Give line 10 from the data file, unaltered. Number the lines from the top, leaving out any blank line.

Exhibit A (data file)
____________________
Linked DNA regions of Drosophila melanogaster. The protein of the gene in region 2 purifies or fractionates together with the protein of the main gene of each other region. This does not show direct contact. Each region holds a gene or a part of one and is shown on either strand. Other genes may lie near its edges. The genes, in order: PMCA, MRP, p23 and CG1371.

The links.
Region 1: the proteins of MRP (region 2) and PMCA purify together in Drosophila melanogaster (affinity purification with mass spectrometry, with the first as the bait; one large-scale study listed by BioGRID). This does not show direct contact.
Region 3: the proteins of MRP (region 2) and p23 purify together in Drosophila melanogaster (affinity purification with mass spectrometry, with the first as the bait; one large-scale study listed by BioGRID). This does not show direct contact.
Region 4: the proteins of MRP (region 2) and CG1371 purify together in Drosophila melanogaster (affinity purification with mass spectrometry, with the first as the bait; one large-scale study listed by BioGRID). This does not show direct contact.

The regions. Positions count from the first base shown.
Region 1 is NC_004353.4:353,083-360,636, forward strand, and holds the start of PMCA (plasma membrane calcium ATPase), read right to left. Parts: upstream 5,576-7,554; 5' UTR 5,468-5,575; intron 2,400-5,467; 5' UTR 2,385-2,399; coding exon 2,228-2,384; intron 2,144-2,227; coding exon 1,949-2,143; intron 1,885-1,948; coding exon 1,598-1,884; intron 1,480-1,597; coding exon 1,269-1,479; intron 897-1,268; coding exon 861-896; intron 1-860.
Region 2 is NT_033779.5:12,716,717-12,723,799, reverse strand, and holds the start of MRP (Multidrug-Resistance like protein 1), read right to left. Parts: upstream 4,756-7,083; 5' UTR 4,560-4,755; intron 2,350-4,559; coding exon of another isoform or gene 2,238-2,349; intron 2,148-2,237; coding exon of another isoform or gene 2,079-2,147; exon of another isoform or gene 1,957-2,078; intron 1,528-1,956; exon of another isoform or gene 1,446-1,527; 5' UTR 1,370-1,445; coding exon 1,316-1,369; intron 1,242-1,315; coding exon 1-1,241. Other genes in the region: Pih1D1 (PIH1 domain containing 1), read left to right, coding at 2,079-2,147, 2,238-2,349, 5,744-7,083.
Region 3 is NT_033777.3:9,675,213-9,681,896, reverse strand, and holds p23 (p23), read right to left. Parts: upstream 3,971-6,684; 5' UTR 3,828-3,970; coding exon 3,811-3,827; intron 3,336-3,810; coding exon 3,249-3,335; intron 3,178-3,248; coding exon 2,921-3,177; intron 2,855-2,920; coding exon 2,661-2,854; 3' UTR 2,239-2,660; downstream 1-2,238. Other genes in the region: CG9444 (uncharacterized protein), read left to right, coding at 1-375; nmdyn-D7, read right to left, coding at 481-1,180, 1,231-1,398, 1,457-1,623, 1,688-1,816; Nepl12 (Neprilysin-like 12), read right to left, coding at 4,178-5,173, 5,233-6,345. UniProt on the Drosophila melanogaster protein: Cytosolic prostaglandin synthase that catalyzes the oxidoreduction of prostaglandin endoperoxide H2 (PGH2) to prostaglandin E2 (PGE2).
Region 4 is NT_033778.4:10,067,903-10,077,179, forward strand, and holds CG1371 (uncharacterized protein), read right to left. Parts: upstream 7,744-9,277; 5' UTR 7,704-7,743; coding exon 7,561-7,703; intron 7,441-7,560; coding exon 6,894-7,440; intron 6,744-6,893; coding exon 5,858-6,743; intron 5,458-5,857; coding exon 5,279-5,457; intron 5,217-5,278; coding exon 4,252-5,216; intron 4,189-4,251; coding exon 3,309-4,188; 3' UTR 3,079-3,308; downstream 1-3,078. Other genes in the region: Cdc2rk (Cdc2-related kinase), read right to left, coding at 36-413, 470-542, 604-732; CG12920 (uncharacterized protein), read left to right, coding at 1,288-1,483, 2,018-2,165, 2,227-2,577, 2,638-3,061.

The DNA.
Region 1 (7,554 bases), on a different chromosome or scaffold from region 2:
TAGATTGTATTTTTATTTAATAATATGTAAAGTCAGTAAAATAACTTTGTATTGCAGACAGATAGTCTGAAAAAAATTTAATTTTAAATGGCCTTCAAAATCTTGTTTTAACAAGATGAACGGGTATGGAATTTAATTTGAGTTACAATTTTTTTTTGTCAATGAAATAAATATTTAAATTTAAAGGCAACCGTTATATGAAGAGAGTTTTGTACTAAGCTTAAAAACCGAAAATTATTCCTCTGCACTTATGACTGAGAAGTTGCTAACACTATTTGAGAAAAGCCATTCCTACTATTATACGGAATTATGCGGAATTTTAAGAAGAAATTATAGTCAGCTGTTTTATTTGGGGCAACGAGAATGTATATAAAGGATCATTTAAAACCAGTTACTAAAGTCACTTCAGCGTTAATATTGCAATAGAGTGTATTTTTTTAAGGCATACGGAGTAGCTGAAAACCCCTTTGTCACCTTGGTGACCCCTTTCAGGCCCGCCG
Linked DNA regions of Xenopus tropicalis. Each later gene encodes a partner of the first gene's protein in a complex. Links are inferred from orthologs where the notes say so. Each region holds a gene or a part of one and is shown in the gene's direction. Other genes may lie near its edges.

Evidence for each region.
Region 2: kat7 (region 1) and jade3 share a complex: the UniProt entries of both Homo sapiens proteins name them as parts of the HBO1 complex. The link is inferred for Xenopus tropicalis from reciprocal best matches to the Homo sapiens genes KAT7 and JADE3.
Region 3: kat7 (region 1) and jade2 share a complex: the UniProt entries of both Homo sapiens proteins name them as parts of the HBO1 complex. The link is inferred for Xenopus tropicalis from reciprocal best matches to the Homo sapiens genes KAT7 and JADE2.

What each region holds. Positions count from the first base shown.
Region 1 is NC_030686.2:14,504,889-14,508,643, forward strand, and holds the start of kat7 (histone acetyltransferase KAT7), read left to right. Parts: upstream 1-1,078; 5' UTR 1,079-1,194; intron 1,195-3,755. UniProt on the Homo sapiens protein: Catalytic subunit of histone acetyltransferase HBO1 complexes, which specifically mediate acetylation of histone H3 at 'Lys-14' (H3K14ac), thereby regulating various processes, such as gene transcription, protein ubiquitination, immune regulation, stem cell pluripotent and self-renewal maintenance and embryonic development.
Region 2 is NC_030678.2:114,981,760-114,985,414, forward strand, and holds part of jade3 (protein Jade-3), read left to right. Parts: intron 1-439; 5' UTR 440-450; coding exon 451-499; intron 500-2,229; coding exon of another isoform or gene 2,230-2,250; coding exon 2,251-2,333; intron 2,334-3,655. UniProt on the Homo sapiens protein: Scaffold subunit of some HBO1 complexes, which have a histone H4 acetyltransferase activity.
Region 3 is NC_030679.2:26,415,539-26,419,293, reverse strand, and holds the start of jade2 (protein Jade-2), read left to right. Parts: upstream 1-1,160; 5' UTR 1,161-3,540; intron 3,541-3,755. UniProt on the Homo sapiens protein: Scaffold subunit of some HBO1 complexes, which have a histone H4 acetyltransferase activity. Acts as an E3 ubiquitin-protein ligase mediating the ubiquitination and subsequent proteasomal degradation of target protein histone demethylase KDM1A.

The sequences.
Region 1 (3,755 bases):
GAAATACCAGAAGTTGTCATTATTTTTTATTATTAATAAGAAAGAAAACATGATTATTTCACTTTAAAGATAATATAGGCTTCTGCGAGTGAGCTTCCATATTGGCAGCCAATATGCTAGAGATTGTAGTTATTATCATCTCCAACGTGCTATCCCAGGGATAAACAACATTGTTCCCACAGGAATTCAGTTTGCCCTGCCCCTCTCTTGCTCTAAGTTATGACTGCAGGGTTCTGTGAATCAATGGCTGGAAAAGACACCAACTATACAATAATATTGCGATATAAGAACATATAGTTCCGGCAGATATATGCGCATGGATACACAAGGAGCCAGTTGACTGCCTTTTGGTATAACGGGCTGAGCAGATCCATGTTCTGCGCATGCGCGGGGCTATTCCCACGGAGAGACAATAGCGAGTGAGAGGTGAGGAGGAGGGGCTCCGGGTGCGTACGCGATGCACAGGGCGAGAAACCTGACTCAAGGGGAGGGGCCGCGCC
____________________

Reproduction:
Region 4 is NT_033778.4:10,067,903-10,077,179, forward strand, and holds CG1371 (uncharacterized protein), read right to left. Parts: upstream 7,744-9,277; 5' UTR 7,704-7,743; coding exon 7,561-7,703; intron 7,441-7,560; coding exon 6,894-7,440; intron 6,744-6,893; coding exon 5,858-6,743; intron 5,458-5,857; coding exon 5,279-5,457; intron 5,217-5,278; coding exon 4,252-5,216; intron 4,189-4,251; coding exon 3,309-4,188; 3' UTR 3,079-3,308; downstream 1-3,078. Other genes in the region: Cdc2rk (Cdc2-related kinase), read right to left, coding at 36-413, 470-542, 604-732; CG12920 (uncharacterized protein), read left to right, coding at 1,288-1,483, 2,018-2,165, 2,227-2,577, 2,638-3,061.